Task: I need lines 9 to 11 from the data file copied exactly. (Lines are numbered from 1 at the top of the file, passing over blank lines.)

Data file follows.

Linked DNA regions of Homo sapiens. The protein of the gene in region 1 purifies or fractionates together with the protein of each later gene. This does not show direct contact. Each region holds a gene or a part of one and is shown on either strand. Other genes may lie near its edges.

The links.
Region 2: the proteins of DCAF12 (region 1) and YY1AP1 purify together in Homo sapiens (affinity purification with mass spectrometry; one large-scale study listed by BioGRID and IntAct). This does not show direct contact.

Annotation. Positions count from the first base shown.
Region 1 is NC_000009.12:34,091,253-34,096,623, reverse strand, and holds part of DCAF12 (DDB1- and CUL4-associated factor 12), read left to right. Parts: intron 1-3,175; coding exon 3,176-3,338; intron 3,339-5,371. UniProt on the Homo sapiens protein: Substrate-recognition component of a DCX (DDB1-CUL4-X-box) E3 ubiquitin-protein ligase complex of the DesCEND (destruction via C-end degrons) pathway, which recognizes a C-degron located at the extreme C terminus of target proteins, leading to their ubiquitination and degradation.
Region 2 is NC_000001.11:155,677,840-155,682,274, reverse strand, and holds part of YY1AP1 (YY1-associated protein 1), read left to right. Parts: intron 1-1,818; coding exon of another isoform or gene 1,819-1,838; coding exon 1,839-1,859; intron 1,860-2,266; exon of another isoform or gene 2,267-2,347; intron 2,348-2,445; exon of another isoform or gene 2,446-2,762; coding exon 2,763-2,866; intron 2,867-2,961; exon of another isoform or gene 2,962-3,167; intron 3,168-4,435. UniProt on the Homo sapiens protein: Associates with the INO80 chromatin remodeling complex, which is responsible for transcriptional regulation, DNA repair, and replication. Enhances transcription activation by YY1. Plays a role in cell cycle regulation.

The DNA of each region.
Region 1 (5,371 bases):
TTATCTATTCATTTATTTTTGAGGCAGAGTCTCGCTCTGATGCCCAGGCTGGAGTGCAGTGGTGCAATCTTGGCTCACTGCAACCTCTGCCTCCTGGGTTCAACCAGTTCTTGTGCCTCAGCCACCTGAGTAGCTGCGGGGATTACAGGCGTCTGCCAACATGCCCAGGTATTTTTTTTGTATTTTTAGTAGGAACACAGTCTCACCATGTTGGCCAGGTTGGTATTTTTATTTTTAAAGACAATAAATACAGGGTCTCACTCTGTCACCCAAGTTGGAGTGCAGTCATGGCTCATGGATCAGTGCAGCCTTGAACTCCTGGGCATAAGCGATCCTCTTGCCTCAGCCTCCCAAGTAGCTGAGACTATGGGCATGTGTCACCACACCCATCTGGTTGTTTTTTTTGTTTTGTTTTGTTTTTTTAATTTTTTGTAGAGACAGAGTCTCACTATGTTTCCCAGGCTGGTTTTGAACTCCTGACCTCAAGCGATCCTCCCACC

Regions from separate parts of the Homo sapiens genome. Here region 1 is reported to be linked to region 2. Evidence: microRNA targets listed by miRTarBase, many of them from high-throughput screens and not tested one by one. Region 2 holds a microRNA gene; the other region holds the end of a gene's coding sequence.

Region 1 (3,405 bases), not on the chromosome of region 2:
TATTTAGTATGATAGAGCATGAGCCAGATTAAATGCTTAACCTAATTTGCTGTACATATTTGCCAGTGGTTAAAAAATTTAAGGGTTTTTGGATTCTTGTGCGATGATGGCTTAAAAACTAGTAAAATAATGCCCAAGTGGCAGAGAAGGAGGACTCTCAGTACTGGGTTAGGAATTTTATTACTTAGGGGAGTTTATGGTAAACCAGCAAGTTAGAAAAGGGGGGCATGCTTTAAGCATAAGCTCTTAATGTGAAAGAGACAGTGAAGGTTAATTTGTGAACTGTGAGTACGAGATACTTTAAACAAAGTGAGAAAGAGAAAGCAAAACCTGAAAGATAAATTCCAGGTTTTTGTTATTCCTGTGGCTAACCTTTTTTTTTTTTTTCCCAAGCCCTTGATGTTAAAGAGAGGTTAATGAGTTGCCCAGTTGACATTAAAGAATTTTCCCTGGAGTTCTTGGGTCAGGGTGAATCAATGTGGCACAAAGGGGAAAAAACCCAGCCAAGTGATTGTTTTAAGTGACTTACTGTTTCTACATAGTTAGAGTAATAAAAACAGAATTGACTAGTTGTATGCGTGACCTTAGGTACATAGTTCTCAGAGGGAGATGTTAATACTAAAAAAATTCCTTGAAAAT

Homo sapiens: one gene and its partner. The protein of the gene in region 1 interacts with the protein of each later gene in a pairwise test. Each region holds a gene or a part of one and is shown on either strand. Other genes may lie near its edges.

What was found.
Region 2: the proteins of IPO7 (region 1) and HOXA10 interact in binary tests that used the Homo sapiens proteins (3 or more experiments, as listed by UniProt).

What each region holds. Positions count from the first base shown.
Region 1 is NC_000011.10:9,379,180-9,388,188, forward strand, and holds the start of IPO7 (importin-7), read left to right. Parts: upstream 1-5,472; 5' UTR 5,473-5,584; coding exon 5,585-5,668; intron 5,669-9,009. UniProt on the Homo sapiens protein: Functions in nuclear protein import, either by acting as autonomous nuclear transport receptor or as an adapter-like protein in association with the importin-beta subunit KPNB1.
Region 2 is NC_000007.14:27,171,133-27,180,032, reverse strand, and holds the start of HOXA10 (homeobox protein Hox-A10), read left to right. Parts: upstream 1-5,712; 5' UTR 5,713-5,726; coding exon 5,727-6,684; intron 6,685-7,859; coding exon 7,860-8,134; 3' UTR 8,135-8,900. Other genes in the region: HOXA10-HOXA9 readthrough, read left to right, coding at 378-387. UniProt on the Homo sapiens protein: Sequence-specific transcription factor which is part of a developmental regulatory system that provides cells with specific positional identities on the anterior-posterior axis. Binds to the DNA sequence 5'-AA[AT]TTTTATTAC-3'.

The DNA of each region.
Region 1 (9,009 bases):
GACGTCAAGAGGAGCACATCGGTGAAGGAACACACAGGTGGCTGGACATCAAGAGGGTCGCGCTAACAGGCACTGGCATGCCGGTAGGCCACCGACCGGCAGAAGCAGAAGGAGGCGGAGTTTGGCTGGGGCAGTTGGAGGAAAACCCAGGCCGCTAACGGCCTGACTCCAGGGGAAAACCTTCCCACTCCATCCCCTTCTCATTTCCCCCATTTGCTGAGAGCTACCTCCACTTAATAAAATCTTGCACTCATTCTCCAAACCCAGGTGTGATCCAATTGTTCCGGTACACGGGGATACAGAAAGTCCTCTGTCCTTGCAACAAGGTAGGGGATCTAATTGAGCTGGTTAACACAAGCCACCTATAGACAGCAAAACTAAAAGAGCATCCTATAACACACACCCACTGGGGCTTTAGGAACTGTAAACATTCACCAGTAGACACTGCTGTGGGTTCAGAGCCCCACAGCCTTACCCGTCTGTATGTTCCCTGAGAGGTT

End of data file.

TTATCTATTCATTTATTTTTGAGGCAGAGTCTCGCTCTGATGCCCAGGCTGGAGTGCAGTGGTGCAATCTTGGCTCACTGCAACCTCTGCCTCCTGGGTTCAACCAGTTCTTGTGCCTCAGCCACCTGAGTAGCTGCGGGGATTACAGGCGTCTGCCAACATGCCCAGGTATTTTTTTTGTATTTTTAGTAGGAACACAGTCTCACCATGTTGGCCAGGTTGGTATTTTTATTTTTAAAGACAATAAATACAGGGTCTCACTCTGTCACCCAAGTTGGAGTGCAGTCATGGCTCATGGATCAGTGCAGCCTTGAACTCCTGGGCATAAGCGATCCTCTTGCCTCAGCCTCCCAAGTAGCTGAGACTATGGGCATGTGTCACCACACCCATCTGGTTGTTTTTTTTGTTTTGTTTTGTTTTTTTAATTTTTTGTAGAGACAGAGTCTCACTATGTTTCCCAGGCTGGTTTTGAACTCCTGACCTCAAGCGATCCTCCCACC

Regions from separate parts of the Homo sapiens genome. Here region 1 is reported to be linked to region 2. Evidence: microRNA targets listed by miRTarBase, many of them from high-throughput screens and not tested one by one. Region 2 holds a microRNA gene; the other region holds the end of a gene's coding sequence.

Region 1 (3,405 bases), not on the chromosome of region 2: